5. Another consideration to make for sky wave communication when
using a whip is to bend the whip forming a 45 angle. We must also
consider adding additional whip mast sections so that the whip will
approach a quarter of a wavelength. We might have to guy the whip to
keep it from leaning too much if we make use of the ground wave.
However, tuning the whip will be easier when it is at least a quarter
wave in length. When the whip is shorter than a quarter wave, there
will be a power loss due to the matching done by the loading coils of
the transmitter. This is most evident when we operate the whip below
15 MHz. To calculate the length of the quarter wavelength whip, use
the formula 234/F (F is in MHz and 234 is 1/2 of 468).
calculate the power loss for an AN/GRC-142 with a 400 watt output and
operating at 2 MHz using a whip. What percent of a quarter wave is a
15-foot whip at 2 MHz?
F = 2 MHz
234/2 MHz = 117 feet
15 feet/117 feet = 12%
400 watts x 0.12 = 48 watts output (roughly)
48 watts is all that is actually going to the antenna.
The rest of
the power is used up by the transmitter's loading coils.
6. For our 25 mile radio circuit, we selected the highest FOT from
the 100 mile MUF/FOT chart on page 129.
We selected daytime
frequency, during a low sunspot (SSN10) period: FOT 5.7 MHz at 1200
hours and from the 15-foot whip LUF chart on page 134, we selected
the highest LUF of 6.7 MHz at 1200 hours. Our daytime frequency will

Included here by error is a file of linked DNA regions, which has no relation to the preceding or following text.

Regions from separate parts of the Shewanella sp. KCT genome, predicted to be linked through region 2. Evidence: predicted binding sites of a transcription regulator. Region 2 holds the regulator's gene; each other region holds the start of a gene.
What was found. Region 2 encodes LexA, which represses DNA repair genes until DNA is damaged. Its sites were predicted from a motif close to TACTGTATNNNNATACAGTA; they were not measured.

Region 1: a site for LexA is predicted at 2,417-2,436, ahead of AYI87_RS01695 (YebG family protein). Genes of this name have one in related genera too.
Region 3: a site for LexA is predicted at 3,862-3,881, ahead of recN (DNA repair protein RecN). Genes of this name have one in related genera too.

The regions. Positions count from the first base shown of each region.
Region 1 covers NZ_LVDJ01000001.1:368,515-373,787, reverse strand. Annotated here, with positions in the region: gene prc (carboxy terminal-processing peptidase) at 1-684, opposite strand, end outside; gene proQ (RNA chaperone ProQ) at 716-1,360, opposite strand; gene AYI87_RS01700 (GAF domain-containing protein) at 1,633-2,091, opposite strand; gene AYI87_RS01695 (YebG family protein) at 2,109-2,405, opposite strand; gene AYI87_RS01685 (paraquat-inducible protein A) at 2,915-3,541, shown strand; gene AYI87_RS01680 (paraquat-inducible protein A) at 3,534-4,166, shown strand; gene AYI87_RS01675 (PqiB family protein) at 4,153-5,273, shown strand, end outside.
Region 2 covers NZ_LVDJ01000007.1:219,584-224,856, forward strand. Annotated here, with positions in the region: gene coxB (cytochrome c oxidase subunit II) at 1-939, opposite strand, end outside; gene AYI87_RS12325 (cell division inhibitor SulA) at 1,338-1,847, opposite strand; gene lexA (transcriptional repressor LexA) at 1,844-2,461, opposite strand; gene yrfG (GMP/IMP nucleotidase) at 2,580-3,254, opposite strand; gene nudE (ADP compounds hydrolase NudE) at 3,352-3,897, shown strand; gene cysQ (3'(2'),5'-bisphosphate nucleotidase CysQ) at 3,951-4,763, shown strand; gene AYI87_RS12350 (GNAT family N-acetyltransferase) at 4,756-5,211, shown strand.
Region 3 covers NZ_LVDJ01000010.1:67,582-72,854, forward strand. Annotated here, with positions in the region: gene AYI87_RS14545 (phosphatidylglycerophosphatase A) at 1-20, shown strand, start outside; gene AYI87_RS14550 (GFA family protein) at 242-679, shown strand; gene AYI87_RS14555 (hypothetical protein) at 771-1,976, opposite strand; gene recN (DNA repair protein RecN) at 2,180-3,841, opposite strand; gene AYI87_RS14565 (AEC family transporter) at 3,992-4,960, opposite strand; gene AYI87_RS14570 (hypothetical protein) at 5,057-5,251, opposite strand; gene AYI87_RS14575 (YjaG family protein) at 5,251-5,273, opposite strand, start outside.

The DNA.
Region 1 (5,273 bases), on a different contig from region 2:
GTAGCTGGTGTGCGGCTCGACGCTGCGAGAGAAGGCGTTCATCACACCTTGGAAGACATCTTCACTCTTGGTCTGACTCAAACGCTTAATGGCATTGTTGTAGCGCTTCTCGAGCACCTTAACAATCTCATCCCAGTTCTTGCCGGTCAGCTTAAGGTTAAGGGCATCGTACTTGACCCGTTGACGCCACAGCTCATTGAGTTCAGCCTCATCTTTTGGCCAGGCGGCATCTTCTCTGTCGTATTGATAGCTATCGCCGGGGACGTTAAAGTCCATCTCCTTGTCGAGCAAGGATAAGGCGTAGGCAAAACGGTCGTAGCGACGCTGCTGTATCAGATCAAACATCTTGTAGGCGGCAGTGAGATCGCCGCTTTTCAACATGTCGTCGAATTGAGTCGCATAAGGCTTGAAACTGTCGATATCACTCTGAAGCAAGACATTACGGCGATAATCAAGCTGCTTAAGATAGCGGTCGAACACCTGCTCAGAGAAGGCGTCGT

be 5.7 MHz. We shouldn't use the LUF of 6.7 MHz because it exceeds
As you can see all the LUF for the whip is less than 90
percent reliable, closer to 0 to 20 percent.
7. Nighttime presents other problems. The frequency band of 2 to 3
MHz is filled with powerful commercial stations. Even though our LUF
ISD charts indicate that this band is the one to use, there will be
too much interference from these stations. We are forced to go up in
frequency. Look at the ground wave chart for a 15-foot whip on page
159. We see that the ground wave range for 12 MHz is 25 miles. If
we select a frequency that makes the best use of a ground wave, we
might have one difficulty - the interference from an incoming sky-
wave signal might be stronger than our ground wave signal. If that
happens, try other frequencies until you find one that is relatively
free of interference. Even if we were to use a 32-foot whip instead
of a 15-foot whip while operating on the same frequencies, we can
still expect a reliability of less than 90% (LUF chart on page 136).